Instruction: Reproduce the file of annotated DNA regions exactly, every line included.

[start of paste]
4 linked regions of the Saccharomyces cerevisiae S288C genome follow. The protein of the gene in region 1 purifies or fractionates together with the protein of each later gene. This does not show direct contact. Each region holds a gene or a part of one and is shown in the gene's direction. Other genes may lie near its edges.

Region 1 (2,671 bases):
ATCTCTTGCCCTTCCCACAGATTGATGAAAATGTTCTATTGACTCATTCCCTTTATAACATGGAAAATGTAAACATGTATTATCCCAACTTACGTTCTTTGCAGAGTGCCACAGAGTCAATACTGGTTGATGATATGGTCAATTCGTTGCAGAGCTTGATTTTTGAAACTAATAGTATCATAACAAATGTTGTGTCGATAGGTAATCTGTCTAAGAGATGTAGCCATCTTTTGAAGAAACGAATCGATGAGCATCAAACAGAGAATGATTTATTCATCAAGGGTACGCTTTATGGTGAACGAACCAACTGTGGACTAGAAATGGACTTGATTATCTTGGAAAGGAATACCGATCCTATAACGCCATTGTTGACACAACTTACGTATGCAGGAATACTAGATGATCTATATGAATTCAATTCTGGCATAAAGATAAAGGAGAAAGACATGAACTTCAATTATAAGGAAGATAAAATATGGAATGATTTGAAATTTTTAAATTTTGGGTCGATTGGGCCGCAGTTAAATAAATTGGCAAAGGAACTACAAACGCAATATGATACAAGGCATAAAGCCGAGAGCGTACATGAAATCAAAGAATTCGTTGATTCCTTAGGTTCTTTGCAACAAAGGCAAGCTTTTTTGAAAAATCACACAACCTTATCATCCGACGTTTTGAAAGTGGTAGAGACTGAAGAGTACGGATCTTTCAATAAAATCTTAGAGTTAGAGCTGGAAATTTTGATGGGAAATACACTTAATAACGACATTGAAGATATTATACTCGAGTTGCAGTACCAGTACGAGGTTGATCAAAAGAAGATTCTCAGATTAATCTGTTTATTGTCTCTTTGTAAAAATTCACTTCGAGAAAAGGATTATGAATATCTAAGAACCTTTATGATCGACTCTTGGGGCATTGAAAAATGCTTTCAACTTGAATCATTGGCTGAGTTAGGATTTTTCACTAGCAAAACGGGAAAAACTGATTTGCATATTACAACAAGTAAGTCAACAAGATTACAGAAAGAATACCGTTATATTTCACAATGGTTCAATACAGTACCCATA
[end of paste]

4 linked regions of the Saccharomyces cerevisiae S288C genome follow. The protein of the gene in region 1 purifies or fractionates together with the protein of each later gene. This does not show direct contact. Each region holds a gene or a part of one and is shown in the gene's direction. Other genes may lie near its edges.

Region 1 (2,671 bases):
ATCTCTTGCCCTTCCCACAGATTGATGAAAATGTTCTATTGACTCATTCCCTTTATAACATGGAAAATGTAAACATGTATTATCCCAACTTACGTTCTTTGCAGAGTGCCACAGAGTCAATACTGGTTGATGATATGGTCAATTCGTTGCAGAGCTTGATTTTTGAAACTAATAGTATCATAACAAATGTTGTGTCGATAGGTAATCTGTCTAAGAGATGTAGCCATCTTTTGAAGAAACGAATCGATGAGCATCAAACAGAGAATGATTTATTCATCAAGGGTACGCTTTATGGTGAACGAACCAACTGTGGACTAGAAATGGACTTGATTATCTTGGAAAGGAATACCGATCCTATAACGCCATTGTTGACACAACTTACGTATGCAGGAATACTAGATGATCTATATGAATTCAATTCTGGCATAAAGATAAAGGAGAAAGACATGAACTTCAATTATAAGGAAGATAAAATATGGAATGATTTGAAATTTTTAAATTTTGGGTCGATTGGGCCGCAGTTAAATAAATTGGCAAAGGAACTACAAACGCAATATGATACAAGGCATAAAGCCGAGAGCGTACATGAAATCAAAGAATTCGTTGATTCCTTAGGTTCTTTGCAACAAAGGCAAGCTTTTTTGAAAAATCACACAACCTTATCATCCGACGTTTTGAAAGTGGTAGAGACTGAAGAGTACGGATCTTTCAATAAAATCTTAGAGTTAGAGCTGGAAATTTTGATGGGAAATACACTTAATAACGACATTGAAGATATTATACTCGAGTTGCAGTACCAGTACGAGGTTGATCAAAAGAAGATTCTCAGATTAATCTGTTTATTGTCTCTTTGTAAAAATTCACTTCGAGAAAAGGATTATGAATATCTAAGAACCTTTATGATCGACTCTTGGGGCATTGAAAAATGCTTTCAACTTGAATCATTGGCTGAGTTAGGATTTTTCACTAGCAAAACGGGAAAAACTGATTTGCATATTACAACAAGTAAGTCAACAAGATTACAGAAAGAATACCGTTATATTTCACAATGGTTCAATACAGTACCCATA